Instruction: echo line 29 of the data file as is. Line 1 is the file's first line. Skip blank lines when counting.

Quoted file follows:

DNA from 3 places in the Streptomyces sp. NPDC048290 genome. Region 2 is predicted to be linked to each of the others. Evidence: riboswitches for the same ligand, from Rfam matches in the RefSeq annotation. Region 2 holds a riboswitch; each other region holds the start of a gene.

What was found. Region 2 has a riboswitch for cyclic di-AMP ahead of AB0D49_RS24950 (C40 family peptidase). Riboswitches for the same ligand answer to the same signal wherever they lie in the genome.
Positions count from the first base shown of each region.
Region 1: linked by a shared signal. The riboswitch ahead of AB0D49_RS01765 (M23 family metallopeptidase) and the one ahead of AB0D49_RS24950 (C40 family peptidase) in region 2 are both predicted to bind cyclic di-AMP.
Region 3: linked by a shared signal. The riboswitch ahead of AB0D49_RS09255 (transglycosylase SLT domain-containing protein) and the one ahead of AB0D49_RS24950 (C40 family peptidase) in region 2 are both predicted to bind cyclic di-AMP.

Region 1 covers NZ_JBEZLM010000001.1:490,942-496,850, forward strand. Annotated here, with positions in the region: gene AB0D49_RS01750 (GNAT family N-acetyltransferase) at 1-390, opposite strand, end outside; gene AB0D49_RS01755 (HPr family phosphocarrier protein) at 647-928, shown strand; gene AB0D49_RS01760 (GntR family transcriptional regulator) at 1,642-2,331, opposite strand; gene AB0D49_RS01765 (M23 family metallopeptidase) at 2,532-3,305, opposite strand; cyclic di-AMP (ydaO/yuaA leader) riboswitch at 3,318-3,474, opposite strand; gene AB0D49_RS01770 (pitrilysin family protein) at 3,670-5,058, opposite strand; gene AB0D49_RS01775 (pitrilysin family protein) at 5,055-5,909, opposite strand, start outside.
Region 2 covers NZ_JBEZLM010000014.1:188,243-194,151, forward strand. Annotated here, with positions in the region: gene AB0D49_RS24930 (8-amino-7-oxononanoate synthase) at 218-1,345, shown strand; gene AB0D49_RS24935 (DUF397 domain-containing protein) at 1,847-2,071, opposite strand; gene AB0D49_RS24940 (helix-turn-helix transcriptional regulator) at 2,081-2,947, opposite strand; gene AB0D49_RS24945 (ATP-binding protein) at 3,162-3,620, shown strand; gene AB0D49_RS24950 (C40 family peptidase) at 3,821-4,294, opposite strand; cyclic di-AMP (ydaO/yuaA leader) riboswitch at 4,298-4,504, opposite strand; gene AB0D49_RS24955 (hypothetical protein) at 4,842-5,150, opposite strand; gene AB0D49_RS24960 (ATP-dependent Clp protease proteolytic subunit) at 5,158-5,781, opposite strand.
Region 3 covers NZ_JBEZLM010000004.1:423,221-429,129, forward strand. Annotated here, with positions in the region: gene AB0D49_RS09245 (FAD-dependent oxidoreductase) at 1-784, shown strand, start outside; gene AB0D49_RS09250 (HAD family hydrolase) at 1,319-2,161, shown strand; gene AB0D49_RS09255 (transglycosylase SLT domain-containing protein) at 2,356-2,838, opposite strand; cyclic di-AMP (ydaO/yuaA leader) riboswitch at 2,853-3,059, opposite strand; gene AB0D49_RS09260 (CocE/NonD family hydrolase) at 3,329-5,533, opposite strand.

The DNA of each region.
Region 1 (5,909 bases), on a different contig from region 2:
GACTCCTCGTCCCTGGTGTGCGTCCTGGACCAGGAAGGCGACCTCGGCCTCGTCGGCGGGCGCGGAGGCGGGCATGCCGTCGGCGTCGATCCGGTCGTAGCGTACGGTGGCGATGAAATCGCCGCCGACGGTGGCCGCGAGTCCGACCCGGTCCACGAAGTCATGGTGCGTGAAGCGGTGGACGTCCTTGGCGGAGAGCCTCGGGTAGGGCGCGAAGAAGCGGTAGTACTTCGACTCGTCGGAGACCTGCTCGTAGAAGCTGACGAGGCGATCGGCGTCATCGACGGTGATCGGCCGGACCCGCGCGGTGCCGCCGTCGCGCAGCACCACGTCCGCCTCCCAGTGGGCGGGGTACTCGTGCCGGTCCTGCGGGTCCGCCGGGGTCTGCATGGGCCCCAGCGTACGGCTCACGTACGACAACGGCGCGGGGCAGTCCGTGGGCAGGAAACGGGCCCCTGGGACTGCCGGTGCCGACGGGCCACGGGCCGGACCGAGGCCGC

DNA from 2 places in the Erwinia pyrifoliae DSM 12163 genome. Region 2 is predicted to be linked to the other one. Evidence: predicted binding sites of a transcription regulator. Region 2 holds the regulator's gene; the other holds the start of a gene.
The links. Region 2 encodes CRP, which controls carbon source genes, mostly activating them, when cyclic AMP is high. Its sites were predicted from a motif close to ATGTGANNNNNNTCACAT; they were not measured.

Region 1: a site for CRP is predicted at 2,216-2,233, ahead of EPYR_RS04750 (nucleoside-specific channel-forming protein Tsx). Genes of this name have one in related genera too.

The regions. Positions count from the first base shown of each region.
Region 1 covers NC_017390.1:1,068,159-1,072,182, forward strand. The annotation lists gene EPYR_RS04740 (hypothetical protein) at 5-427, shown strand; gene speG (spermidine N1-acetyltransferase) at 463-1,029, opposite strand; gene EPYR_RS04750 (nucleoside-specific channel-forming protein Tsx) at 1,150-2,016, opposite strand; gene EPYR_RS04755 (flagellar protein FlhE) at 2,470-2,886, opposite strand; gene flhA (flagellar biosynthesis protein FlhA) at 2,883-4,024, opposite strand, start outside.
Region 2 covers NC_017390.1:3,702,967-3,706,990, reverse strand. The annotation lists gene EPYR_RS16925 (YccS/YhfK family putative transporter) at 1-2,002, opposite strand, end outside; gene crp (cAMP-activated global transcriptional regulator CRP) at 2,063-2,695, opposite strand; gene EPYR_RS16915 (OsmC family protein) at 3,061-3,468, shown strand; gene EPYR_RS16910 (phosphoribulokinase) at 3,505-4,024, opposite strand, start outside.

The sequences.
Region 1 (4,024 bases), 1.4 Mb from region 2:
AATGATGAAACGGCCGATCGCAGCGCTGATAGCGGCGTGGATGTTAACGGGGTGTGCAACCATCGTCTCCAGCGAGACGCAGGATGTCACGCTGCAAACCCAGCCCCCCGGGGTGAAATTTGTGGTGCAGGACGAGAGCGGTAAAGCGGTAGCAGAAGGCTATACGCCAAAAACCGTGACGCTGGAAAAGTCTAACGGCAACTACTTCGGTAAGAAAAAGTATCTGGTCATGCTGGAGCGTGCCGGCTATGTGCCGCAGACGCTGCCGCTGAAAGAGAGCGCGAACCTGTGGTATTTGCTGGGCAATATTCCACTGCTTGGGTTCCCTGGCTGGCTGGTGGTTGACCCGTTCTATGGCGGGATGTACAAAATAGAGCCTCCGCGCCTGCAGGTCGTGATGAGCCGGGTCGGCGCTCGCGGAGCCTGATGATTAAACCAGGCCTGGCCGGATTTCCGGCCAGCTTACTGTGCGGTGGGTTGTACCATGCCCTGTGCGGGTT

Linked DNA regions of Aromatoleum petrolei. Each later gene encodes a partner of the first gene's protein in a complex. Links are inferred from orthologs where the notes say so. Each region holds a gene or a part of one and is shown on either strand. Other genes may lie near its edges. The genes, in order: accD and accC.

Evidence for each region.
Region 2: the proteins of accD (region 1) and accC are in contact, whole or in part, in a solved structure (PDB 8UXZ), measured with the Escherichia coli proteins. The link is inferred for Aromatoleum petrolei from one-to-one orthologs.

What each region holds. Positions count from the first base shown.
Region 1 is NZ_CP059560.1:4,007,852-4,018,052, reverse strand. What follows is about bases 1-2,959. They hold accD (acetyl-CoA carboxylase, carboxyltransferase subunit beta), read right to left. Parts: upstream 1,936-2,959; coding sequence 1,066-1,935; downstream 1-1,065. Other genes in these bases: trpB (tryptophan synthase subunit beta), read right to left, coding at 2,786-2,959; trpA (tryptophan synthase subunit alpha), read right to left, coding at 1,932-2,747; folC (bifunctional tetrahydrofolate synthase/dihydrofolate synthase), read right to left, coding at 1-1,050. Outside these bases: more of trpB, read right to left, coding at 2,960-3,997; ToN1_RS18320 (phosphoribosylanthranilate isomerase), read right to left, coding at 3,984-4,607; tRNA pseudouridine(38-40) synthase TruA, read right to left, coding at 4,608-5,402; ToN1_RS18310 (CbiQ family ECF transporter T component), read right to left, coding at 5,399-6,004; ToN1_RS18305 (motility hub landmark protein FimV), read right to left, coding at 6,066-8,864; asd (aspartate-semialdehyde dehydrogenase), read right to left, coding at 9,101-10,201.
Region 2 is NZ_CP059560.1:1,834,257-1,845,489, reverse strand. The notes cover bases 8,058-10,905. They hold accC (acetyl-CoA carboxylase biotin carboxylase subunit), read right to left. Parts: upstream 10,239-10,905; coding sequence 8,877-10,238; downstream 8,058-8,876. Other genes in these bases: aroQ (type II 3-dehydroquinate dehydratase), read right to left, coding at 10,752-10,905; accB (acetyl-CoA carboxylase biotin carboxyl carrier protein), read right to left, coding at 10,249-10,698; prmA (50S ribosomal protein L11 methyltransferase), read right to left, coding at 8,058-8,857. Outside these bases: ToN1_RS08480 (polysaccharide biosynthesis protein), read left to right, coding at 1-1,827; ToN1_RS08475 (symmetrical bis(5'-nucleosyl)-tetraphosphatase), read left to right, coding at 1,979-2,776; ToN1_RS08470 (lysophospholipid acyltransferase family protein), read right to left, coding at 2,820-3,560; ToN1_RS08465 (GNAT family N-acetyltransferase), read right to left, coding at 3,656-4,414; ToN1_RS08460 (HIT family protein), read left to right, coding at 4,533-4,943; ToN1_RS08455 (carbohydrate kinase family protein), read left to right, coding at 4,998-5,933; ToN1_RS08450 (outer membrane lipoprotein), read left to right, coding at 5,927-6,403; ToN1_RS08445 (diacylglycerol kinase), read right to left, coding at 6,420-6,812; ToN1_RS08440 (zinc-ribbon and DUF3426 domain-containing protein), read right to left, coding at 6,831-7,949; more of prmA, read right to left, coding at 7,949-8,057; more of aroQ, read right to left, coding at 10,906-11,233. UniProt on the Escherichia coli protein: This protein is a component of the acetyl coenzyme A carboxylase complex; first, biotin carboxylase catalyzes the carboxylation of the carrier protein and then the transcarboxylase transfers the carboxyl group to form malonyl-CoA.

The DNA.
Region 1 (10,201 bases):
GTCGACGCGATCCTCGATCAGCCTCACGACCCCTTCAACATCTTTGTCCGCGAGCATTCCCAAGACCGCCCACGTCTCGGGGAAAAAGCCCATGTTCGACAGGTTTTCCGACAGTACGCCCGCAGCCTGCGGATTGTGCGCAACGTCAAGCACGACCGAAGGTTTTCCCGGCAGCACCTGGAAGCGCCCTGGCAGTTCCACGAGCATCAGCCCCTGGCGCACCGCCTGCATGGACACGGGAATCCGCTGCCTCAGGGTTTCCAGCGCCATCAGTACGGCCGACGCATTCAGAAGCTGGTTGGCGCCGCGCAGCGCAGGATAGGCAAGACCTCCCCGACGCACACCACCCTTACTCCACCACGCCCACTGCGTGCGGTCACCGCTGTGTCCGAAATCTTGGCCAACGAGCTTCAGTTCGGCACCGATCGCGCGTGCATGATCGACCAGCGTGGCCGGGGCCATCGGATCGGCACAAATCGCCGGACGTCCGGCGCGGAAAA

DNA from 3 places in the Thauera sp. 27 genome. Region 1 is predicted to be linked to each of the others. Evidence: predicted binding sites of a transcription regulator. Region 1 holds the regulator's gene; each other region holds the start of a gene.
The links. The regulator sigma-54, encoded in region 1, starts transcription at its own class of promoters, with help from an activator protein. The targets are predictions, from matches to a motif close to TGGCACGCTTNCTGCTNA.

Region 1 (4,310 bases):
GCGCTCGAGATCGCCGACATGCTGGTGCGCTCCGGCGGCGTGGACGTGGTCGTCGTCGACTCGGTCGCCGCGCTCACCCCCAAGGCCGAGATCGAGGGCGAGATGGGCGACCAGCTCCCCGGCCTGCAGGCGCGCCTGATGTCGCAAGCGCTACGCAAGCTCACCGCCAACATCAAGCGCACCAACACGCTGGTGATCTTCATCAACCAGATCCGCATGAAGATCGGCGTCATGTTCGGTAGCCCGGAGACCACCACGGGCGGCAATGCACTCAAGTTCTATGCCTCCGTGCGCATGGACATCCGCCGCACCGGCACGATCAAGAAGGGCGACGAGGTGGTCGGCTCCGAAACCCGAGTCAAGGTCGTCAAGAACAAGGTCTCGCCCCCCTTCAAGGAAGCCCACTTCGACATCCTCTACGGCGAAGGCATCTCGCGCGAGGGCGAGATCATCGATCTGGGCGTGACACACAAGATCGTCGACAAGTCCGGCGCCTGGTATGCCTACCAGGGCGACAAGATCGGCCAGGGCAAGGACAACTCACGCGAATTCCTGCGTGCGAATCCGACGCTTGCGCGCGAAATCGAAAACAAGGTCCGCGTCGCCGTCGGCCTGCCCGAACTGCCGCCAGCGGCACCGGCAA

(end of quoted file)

GTCGACGCGATCCTCGATCAGCCTCACGACCCCTTCAACATCTTTGTCCGCGAGCATTCCCAAGACCGCCCACGTCTCGGGGAAAAAGCCCATGTTCGACAGGTTTTCCGACAGTACGCCCGCAGCCTGCGGATTGTGCGCAACGTCAAGCACGACCGAAGGTTTTCCCGGCAGCACCTGGAAGCGCCCTGGCAGTTCCACGAGCATCAGCCCCTGGCGCACCGCCTGCATGGACACGGGAATCCGCTGCCTCAGGGTTTCCAGCGCCATCAGTACGGCCGACGCATTCAGAAGCTGGTTGGCGCCGCGCAGCGCAGGATAGGCAAGACCTCCCCGACGCACACCACCCTTACTCCACCACGCCCACTGCGTGCGGTCACCGCTGTGTCCGAAATCTTGGCCAACGAGCTTCAGTTCGGCACCGATCGCGCGTGCATGATCGACCAGCGTGGCCGGGGCCATCGGATCGGCACAAATCGCCGGACGTCCGGCGCGGAAAA